Often when attending conferences such as this there seems to be a gap between the haves and have nots. A close study of what was conveyed reveals that artists need resources, skills and motivation to connect with available residences. For programs that offer support and stipends the level of competition is intense. Even well established artists  have conveyed to me the frustrations of applying year after year to specific residence programs. This is particularly intense during the summer season when schools are not in general session. The level of competition escalates. But during the school year most artists have commitments and don't have the time to participate. Some programs are particularly attractive to professors on sabbaticals. In general there are greater opportunities for artists with resources and flexible schedules. One also surmises that artists such as Sherman, who have made the efforts and gotten connected, greatly enhance their opportunities for further travel, exhibitions and residencies. What makes her unique is willingness to generously share her friends, contacts and resources.

           There is a general perception among artists that they get less support for such opportunities in the U.S., which has largely cut back federal and state funding for individuals to little or none, when compared to Europeans. Recently a young and ambitious Native American artist conveyed to me that he was considering moving to Canada because of its far greater funding and resources for indigenous creators. During the Sunday session at Kresge Auditorium at MIT on Biennales and Documenta, however, Ute Meta Bauer, who was part of the curatorial team for documenta 11 modified that impression. She discussed the five platforms of that project culminating in the exhibition in Kassel Germany which is held every five years. She described sessions in the Third World where documenta was moved to the location of dialogues on democracy unrealized, and post colonialism, or the strife of African cities. The curators took the dialogue to the source of the debates precisely because the participants did not have resources or the ability to obtain visas to attend conferences held at major European locations. In another session Catherine Merrill, who is trying to initiate a program with Cuban and American artists, discussed the many difficulties because of the Embargo and Homeland Security which have all but eliminated cultural exchanges.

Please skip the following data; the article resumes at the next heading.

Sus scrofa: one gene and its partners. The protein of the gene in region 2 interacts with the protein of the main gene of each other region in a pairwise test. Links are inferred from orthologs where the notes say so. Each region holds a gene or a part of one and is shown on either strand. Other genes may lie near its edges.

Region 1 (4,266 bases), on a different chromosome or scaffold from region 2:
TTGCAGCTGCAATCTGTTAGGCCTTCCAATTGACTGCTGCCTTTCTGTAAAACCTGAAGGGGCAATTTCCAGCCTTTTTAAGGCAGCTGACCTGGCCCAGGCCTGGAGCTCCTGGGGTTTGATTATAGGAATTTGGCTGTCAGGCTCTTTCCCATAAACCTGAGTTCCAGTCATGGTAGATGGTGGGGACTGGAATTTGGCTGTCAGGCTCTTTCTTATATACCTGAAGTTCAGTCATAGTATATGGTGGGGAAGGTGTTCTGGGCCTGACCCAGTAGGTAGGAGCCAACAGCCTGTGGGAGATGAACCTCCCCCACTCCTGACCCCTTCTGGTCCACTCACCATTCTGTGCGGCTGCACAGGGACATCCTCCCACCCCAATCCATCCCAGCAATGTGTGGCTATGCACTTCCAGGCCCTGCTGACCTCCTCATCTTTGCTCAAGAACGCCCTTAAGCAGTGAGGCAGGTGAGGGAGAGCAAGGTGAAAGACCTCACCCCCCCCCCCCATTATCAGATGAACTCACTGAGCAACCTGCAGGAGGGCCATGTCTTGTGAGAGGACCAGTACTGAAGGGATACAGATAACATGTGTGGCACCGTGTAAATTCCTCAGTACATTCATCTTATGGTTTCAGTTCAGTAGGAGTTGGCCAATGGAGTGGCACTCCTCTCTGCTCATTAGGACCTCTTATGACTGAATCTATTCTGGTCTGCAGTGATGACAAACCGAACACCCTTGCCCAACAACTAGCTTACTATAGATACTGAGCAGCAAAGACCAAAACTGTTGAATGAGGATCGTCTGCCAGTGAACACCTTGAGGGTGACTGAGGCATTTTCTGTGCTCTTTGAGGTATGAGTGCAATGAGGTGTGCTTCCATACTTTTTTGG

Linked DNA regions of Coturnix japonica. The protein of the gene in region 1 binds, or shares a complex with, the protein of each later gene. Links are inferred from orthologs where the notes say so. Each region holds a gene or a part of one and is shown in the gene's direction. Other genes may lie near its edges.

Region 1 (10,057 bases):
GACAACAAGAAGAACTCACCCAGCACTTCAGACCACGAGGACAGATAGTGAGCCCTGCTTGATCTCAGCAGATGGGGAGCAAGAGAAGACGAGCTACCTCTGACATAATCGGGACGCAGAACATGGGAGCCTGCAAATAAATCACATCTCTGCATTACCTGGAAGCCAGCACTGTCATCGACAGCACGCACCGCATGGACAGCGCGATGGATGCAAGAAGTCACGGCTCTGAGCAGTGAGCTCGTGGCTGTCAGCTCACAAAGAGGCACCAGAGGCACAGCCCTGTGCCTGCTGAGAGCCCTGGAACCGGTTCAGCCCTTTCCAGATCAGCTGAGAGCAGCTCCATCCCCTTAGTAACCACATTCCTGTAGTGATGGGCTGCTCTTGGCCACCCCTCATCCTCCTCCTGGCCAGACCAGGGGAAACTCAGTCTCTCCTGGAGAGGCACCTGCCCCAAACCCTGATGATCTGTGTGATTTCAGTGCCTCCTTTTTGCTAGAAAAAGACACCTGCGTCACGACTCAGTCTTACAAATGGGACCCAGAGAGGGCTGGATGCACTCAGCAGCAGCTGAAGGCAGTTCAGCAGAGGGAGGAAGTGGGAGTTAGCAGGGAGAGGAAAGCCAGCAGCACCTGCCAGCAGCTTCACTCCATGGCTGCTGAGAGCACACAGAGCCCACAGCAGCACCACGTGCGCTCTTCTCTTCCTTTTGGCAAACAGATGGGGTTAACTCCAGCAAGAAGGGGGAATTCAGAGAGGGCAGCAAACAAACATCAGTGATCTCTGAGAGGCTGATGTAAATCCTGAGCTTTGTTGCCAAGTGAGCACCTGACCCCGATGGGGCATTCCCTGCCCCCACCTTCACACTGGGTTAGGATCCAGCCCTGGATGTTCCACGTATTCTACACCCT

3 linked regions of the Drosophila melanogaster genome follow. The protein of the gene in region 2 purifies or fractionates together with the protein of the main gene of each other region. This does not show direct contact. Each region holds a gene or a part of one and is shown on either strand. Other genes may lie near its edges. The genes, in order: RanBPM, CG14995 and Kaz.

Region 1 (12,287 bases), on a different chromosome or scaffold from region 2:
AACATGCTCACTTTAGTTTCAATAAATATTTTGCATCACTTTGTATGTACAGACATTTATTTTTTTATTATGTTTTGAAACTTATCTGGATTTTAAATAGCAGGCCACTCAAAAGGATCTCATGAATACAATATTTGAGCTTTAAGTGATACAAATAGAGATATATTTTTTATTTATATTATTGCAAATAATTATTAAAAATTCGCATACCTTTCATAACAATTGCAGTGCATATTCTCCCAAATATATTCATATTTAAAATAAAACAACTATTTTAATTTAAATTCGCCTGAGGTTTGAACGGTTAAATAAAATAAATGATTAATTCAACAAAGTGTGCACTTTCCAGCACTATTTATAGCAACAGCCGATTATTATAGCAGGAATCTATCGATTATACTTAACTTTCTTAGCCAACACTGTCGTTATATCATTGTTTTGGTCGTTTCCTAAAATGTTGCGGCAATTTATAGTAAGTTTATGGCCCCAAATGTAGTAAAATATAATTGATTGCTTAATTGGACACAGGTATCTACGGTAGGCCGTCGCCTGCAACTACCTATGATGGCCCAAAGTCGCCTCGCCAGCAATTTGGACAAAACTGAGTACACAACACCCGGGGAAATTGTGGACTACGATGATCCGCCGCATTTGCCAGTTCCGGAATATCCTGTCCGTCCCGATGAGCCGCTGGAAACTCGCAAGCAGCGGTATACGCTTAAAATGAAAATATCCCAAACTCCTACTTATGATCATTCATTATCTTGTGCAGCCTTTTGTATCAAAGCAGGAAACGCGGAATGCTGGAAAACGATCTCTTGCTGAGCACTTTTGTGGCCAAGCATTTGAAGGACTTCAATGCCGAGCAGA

Even a few years ago, when Bauer was working with the Nigerian curator, Okwui Enwezer, and a team of curators, they struggled to find relevance for documenta during a time when there were 60 biennales. She reported that this number has now risen to 120 such international events. Linda Norden who discussed the Ed Ruscha project for the American Pavilion of the last Venice Biennale, which she co curated with Donna De Salvo, described the pressures and constraints of having a short window of a couple of years to initiate a major project. She and Bauer discussed how curators in such a position tend to make projects entailing work they are already familiar with. Much of the work familiar to curators on that level is derived from a highly selective itinerary of visits to those other biennales and high profile exhibitions in major cities. Traveling that biennale circuit tends to create the impression of a closed loop of familiar work. Or what has been described as Festival Art. Generally this involves big work produced by well known artists.

       This is also the kind of work that ends up in major museums such as the Christoph Buchel project which is on indefinite hold at Mass MoCA. These mega artists have entourages and staff who install their work internationally. Artists from Jeff Koons to Matthew Barney and Damien Hirst run their own art factories with annual budgets in the millions. While David Hockney and Brice Marden commute to a network of homes and studios. Even Picasso never functioned with such staff and resources as those commanded by the leading or most famous artists today.

             So how does the individual artist break into this closed circuit? Perhaps artists have to do more tough self scrutiny and planning. Just how do I position myself to have even the remotest possibility of functioning internationally? Also, is the work that I am doing going to function on that level? The work that may get you into a Newbury Street Gallery and something of a local reputation isn't going to cut it on the festival circuit. The notion that if I make great art eventually it will be recognized is not an effective strategy. Getting involved with researching and applying to one of the many residence programs is a step in the right direction. Thanks Mary for sharing this with us.